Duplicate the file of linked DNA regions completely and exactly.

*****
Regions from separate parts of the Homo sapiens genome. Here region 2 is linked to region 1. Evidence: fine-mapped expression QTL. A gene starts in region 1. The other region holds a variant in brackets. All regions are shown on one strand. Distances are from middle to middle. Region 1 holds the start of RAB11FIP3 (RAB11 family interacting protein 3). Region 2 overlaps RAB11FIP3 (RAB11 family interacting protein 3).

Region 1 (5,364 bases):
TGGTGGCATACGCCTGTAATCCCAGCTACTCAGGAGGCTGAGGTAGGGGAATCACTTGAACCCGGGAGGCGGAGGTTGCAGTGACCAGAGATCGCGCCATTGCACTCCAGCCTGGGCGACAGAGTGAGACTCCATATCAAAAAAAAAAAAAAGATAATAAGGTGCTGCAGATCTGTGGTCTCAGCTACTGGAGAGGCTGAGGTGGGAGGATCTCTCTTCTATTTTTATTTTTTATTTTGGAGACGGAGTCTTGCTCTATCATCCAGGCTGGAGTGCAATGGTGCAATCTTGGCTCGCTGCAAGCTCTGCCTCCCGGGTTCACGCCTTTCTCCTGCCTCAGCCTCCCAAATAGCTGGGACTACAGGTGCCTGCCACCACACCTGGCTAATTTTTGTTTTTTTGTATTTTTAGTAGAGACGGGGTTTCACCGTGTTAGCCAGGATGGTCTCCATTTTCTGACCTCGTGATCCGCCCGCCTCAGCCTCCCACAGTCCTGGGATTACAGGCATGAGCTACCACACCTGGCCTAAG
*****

Regions from separate parts of the Homo sapiens genome. Here region 2 is linked to region 1. Evidence: fine-mapped expression QTL. A gene starts in region 1. The other region holds a variant in brackets. All regions are shown on one strand. Distances are from middle to middle. Region 1 holds the start of RAB11FIP3 (RAB11 family interacting protein 3). Region 2 overlaps RAB11FIP3 (RAB11 family interacting protein 3).

Region 1 (5,364 bases):
TGGTGGCATACGCCTGTAATCCCAGCTACTCAGGAGGCTGAGGTAGGGGAATCACTTGAACCCGGGAGGCGGAGGTTGCAGTGACCAGAGATCGCGCCATTGCACTCCAGCCTGGGCGACAGAGTGAGACTCCATATCAAAAAAAAAAAAAAGATAATAAGGTGCTGCAGATCTGTGGTCTCAGCTACTGGAGAGGCTGAGGTGGGAGGATCTCTCTTCTATTTTTATTTTTTATTTTGGAGACGGAGTCTTGCTCTATCATCCAGGCTGGAGTGCAATGGTGCAATCTTGGCTCGCTGCAAGCTCTGCCTCCCGGGTTCACGCCTTTCTCCTGCCTCAGCCTCCCAAATAGCTGGGACTACAGGTGCCTGCCACCACACCTGGCTAATTTTTGTTTTTTTGTATTTTTAGTAGAGACGGGGTTTCACCGTGTTAGCCAGGATGGTCTCCATTTTCTGACCTCGTGATCCGCCCGCCTCAGCCTCCCACAGTCCTGGGATTACAGGCATGAGCTACCACACCTGGCCTAAG